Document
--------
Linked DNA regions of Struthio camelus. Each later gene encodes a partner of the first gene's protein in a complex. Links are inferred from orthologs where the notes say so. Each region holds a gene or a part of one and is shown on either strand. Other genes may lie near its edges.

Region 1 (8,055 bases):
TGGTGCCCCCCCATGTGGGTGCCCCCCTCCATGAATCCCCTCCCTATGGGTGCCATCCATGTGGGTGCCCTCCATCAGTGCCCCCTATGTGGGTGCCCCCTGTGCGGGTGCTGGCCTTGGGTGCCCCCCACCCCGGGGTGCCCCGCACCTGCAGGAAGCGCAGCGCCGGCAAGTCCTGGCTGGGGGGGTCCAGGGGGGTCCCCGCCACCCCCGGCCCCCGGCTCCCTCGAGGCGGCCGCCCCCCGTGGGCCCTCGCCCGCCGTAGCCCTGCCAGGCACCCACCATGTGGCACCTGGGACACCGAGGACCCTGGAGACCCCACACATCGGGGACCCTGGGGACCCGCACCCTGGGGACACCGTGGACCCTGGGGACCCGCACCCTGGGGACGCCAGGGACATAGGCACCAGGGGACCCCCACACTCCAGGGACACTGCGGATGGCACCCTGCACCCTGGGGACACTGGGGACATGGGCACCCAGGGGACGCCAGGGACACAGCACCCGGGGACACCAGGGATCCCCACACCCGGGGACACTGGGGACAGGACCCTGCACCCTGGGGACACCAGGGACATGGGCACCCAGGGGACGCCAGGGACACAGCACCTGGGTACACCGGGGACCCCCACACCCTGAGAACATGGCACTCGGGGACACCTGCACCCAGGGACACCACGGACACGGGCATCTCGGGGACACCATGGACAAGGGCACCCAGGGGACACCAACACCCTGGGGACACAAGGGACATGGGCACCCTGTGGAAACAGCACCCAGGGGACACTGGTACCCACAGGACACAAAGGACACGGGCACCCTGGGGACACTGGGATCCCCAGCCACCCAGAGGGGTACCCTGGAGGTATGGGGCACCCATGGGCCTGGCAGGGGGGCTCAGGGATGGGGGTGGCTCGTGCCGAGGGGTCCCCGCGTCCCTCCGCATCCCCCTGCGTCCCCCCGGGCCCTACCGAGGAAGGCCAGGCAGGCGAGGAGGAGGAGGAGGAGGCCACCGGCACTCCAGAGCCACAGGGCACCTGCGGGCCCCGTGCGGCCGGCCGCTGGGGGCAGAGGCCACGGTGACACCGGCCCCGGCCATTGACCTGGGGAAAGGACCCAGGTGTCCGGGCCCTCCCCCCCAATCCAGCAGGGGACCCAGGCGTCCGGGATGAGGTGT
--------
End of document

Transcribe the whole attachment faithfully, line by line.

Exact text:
Linked DNA regions of Struthio camelus. Each later gene encodes a partner of the first gene's protein in a complex. Links are inferred from orthologs where the notes say so. Each region holds a gene or a part of one and is shown on either strand. Other genes may lie near its edges.

Region 1 (8,055 bases):
TGGTGCCCCCCCATGTGGGTGCCCCCCTCCATGAATCCCCTCCCTATGGGTGCCATCCATGTGGGTGCCCTCCATCAGTGCCCCCTATGTGGGTGCCCCCTGTGCGGGTGCTGGCCTTGGGTGCCCCCCACCCCGGGGTGCCCCGCACCTGCAGGAAGCGCAGCGCCGGCAAGTCCTGGCTGGGGGGGTCCAGGGGGGTCCCCGCCACCCCCGGCCCCCGGCTCCCTCGAGGCGGCCGCCCCCCGTGGGCCCTCGCCCGCCGTAGCCCTGCCAGGCACCCACCATGTGGCACCTGGGACACCGAGGACCCTGGAGACCCCACACATCGGGGACCCTGGGGACCCGCACCCTGGGGACACCGTGGACCCTGGGGACCCGCACCCTGGGGACGCCAGGGACATAGGCACCAGGGGACCCCCACACTCCAGGGACACTGCGGATGGCACCCTGCACCCTGGGGACACTGGGGACATGGGCACCCAGGGGACGCCAGGGACACAGCACCCGGGGACACCAGGGATCCCCACACCCGGGGACACTGGGGACAGGACCCTGCACCCTGGGGACACCAGGGACATGGGCACCCAGGGGACGCCAGGGACACAGCACCTGGGTACACCGGGGACCCCCACACCCTGAGAACATGGCACTCGGGGACACCTGCACCCAGGGACACCACGGACACGGGCATCTCGGGGACACCATGGACAAGGGCACCCAGGGGACACCAACACCCTGGGGACACAAGGGACATGGGCACCCTGTGGAAACAGCACCCAGGGGACACTGGTACCCACAGGACACAAAGGACACGGGCACCCTGGGGACACTGGGATCCCCAGCCACCCAGAGGGGTACCCTGGAGGTATGGGGCACCCATGGGCCTGGCAGGGGGGCTCAGGGATGGGGGTGGCTCGTGCCGAGGGGTCCCCGCGTCCCTCCGCATCCCCCTGCGTCCCCCCGGGCCCTACCGAGGAAGGCCAGGCAGGCGAGGAGGAGGAGGAGGAGGCCACCGGCACTCCAGAGCCACAGGGCACCTGCGGGCCCCGTGCGGCCGGCCGCTGGGGGCAGAGGCCACGGTGACACCGGCCCCGGCCATTGACCTGGGGAAAGGACCCAGGTGTCCGGGCCCTCCCCCCCAATCCAGCAGGGGACCCAGGCGTCCGGGATGAGGTGT